A recently published investigative report by Peruvian investigative news site OjoPúblico traced some of the dirtiest gold — illegally extracted, mercury processed gold from the Amazon — to large American and European companies — including two certified by the Responsible Jewelry Council, a controversial, industry-exclusive gold and diamonds certification system.
London/Geneva/Washington, D.C., Feb 5th – This Valentine’s Day, IndustriALL Global Union, London Mining Network, Earthworks, and LabourStart are challenging the world’s biggest jewellery retailer Signet to demand that its major diamond and gold supplier, multinational mining company Rio Tinto, clean up its mining practices so that they respect worker rights, indigenous peoples and the environment.
With global sales of US $6 billion annually, Signet’s 1,400 Kay and Jared jewellery shops are in every US State, 1,600 Zales stores are throughout the US and Canada, and 500 H. Samuel and Ernest Jones shops are visible on UK high streets. The National Retail Federation anticipates that twenty-one per cent of US shoppers will gift jewellery to their loved ones on Valentine’s Day this year, fuelling US jewellery sales of nearly $5 billion.
The coalition is calling on Signet to abide both by its own Responsible Sourcing Policy, and its 2006 public endorsement of the No Dirty Gold campaign’s Golden Rules for more responsible mining. Signet’s Responsible Sourcing Policy declares the company “committed to the responsible sourcing of our products and the respect of human rights, and we expect the same from our suppliers around the world.” Endorsement of the Golden Rules, endorsed by over 100 jewellery retailers around the world, commits signers to pressure their suppliers to come into compliance with the Rules -- which are drawn from broadly accepted international human rights laws and basic principles of sustainable development.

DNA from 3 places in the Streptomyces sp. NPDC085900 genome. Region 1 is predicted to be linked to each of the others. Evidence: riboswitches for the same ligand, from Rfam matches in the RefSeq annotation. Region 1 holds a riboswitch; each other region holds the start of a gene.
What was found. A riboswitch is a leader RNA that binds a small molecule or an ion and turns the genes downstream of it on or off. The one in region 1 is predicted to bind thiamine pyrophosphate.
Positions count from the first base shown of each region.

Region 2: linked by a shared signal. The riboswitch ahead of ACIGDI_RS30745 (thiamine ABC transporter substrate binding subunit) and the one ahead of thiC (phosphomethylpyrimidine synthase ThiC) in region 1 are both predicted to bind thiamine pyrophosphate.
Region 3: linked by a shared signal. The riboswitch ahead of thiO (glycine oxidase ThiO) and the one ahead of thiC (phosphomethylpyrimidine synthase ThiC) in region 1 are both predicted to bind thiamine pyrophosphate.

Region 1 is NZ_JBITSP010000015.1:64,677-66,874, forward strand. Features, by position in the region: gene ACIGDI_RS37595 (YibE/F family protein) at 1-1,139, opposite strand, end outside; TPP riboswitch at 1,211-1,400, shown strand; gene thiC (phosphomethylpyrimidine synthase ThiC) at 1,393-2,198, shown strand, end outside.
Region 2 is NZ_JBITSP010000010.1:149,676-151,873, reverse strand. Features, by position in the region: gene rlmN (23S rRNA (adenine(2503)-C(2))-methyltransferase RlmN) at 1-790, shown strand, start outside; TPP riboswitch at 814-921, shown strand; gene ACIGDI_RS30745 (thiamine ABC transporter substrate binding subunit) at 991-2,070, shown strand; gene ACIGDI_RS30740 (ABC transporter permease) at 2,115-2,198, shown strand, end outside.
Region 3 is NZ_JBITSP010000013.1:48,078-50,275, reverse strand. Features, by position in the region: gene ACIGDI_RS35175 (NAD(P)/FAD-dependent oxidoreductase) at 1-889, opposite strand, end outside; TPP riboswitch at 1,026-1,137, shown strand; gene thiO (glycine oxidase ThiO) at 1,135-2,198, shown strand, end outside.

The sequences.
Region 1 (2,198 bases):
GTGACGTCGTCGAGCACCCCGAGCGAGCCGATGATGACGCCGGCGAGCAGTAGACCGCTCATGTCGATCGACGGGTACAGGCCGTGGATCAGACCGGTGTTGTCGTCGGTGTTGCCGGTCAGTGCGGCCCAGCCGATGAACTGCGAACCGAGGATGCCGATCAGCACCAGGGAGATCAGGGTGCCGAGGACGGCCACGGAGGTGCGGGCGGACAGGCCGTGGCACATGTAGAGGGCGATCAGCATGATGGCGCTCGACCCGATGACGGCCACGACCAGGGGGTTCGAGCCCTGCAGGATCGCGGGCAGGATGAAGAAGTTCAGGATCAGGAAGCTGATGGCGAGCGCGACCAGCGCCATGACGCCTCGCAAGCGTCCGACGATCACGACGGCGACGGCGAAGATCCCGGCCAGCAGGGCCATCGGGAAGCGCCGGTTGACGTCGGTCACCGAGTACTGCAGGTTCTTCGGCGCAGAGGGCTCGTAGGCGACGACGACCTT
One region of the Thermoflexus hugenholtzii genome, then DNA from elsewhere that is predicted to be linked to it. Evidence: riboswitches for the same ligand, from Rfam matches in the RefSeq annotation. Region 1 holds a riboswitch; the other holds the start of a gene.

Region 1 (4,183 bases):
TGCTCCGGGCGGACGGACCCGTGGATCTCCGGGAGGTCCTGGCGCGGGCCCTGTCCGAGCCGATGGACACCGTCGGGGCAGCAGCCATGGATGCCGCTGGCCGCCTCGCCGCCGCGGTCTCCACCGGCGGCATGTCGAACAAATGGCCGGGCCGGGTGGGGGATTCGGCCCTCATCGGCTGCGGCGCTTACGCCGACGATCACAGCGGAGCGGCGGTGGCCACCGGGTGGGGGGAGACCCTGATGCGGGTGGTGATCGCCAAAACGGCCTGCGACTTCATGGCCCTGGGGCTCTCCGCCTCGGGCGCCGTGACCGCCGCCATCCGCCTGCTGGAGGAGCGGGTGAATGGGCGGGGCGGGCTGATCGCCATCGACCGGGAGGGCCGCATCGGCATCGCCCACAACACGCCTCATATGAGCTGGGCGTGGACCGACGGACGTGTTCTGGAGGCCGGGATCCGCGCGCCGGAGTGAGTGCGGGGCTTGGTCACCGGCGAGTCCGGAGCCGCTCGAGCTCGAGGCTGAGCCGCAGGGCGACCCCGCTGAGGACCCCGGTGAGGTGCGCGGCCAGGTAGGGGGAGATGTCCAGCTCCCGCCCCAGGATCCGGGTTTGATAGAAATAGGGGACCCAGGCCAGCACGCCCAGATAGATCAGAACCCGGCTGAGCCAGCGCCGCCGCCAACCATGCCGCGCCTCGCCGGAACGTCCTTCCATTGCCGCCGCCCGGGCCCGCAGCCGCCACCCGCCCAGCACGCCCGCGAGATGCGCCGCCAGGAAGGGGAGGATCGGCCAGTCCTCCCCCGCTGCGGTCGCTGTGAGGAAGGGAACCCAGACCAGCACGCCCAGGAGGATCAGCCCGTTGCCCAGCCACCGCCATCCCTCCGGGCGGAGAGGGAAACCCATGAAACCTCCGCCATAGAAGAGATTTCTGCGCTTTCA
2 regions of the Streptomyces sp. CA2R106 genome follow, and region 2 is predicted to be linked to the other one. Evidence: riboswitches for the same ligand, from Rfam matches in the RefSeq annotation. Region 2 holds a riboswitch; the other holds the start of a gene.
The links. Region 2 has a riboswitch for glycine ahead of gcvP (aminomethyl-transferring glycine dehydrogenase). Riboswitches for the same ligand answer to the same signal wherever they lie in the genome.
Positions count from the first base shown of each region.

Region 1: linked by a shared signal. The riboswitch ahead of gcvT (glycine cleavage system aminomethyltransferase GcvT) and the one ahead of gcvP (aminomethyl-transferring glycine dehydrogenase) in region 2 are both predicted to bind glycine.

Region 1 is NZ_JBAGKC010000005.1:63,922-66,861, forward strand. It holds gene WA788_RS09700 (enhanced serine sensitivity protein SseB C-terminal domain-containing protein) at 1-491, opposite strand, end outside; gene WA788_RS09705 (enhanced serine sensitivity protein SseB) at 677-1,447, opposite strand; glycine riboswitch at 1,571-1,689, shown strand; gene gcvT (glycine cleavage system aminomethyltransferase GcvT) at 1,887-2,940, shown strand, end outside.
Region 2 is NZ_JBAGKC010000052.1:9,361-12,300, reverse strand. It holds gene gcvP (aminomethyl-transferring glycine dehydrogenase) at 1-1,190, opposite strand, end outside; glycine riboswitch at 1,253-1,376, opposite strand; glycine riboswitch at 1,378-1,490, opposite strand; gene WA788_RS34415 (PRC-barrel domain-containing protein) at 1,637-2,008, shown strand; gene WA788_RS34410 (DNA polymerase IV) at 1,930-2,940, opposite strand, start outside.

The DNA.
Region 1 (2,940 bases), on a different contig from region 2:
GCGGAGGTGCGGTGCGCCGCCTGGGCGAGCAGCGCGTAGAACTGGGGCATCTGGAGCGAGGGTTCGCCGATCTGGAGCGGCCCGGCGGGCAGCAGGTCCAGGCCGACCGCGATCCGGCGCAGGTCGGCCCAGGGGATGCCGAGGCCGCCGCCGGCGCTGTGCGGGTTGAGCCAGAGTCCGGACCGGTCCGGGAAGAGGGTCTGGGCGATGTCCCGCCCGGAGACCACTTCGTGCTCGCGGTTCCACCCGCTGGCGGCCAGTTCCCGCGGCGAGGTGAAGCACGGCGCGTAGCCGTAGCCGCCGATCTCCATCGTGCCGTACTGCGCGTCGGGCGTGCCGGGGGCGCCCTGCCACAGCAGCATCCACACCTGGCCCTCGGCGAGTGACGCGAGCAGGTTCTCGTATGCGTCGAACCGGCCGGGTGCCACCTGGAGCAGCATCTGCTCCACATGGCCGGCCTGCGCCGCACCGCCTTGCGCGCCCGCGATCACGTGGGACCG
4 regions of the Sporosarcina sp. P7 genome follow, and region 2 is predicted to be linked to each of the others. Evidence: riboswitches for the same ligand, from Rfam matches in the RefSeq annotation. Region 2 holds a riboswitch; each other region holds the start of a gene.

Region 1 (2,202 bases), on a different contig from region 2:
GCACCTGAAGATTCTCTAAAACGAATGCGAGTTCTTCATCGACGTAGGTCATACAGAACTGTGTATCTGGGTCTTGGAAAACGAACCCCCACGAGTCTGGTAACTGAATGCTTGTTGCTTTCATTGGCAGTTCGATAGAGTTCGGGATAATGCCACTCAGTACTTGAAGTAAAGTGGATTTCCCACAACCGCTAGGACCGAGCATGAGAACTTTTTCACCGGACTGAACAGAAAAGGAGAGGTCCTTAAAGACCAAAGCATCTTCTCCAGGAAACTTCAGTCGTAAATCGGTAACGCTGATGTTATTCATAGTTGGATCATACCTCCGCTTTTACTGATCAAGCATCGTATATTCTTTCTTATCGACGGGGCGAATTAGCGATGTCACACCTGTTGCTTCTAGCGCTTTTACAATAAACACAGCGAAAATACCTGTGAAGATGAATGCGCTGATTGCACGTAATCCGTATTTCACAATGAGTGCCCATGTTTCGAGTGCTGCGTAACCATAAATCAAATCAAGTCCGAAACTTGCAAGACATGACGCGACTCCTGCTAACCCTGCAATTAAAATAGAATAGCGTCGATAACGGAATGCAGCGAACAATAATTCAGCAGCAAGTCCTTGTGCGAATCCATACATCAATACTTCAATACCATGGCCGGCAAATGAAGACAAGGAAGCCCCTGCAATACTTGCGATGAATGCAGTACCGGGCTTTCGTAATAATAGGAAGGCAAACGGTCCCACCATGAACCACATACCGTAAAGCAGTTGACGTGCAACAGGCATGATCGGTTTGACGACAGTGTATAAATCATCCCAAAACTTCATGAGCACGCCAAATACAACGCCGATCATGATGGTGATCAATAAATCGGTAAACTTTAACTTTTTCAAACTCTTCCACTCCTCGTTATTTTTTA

But Rio Tinto is a notorious violator of labour rights, communities, and the environment.
This weekend, jewelers from around the world will gather in Las Vegas for the Jewelry Circular Keystone (JCK) conference, where they will attend jewelry exhibits, discuss the latest industry trends and even see Maroon 5 live.
What does this have to do with us -- and with you?
Trade unions and environmental groups team up to expose deep flaws in jewelry certification system
Washington, D.C., Ottawa, Geneva, Sydney, May 22, 2013 – In a new report, More Shine Than Substance: How RJC certification fails to create responsible jewelry, an international coalition of labor and environmental groups indict the Responsible Jewellery Council (RJC)’s certification system as misleading jewelry consumers. The RJC holds its annual meeting in Milan on May 23.
“Jewelry is meant to lift our spirits. But it loses its value if it’s made with gold or diamonds that are tarnished by human rights abuses or environmental destruction,” said Earthworks’ No Dirty Gold campaign director Payal Sampat. She continued, “Unfortunately, RJC’s certification cannot reassure consumers that the gems and precious metals that pass through its system did not come at the cost of community health or clean water.”
The groups releasing More Shine Than Substance include the trade union federation, IndustriALL, which represents 50 million workers globally, CFMEU Australia, United Steelworkers, and environmental advocacy groups Earthworks and MiningWatch Canada.